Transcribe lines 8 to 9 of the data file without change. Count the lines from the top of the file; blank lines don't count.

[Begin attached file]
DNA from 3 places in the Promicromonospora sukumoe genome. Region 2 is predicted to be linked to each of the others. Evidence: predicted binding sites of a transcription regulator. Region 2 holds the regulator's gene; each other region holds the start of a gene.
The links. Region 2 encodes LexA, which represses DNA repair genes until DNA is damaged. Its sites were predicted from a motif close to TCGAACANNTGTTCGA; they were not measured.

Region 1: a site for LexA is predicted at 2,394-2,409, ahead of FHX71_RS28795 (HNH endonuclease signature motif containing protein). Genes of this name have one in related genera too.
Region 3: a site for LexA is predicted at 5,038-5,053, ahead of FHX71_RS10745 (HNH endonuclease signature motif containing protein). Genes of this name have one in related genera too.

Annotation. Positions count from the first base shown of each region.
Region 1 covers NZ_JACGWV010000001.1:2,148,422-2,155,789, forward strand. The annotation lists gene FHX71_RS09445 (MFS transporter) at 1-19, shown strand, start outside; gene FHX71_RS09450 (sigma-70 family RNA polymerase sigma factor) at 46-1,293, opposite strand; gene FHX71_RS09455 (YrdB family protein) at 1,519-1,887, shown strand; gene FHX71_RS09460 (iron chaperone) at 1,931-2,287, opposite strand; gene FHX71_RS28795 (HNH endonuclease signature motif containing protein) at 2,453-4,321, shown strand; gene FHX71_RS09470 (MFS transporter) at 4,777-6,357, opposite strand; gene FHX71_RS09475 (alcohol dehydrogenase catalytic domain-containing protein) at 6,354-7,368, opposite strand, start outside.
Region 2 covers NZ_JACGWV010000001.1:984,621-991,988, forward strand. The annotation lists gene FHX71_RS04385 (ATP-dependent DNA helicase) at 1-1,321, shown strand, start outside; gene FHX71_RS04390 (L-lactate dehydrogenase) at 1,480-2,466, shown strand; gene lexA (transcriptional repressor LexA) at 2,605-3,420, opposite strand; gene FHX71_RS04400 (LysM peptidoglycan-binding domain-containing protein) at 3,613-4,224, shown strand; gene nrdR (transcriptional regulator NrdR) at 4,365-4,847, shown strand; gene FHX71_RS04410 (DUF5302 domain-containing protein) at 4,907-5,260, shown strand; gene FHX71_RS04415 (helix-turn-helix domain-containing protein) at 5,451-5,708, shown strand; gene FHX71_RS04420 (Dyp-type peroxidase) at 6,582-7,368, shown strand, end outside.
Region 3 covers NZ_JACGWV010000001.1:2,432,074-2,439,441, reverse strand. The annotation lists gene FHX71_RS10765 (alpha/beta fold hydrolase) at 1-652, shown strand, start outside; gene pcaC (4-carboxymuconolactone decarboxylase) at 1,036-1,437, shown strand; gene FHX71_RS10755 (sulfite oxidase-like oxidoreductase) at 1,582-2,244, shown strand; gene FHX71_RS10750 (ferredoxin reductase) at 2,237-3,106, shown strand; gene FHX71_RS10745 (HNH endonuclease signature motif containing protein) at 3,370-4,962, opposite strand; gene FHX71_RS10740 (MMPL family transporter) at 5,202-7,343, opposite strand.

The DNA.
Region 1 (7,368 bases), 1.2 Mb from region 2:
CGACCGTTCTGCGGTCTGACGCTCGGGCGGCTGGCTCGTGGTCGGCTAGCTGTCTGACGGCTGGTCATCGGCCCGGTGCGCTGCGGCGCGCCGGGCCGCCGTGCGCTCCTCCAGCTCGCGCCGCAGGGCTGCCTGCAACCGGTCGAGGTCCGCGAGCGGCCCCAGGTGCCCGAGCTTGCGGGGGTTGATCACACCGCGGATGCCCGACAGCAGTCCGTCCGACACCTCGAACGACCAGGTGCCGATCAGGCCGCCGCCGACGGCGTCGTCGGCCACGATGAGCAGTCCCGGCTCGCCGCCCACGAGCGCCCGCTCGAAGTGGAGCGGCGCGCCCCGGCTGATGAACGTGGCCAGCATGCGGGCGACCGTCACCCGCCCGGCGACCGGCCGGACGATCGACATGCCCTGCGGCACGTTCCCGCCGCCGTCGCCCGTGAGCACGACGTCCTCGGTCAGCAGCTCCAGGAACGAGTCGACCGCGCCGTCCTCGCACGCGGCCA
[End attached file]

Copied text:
Region 3 covers NZ_JACGWV010000001.1:2,432,074-2,439,441, reverse strand. The annotation lists gene FHX71_RS10765 (alpha/beta fold hydrolase) at 1-652, shown strand, start outside; gene pcaC (4-carboxymuconolactone decarboxylase) at 1,036-1,437, shown strand; gene FHX71_RS10755 (sulfite oxidase-like oxidoreductase) at 1,582-2,244, shown strand; gene FHX71_RS10750 (ferredoxin reductase) at 2,237-3,106, shown strand; gene FHX71_RS10745 (HNH endonuclease signature motif containing protein) at 3,370-4,962, opposite strand; gene FHX71_RS10740 (MMPL family transporter) at 5,202-7,343, opposite strand.

The DNA.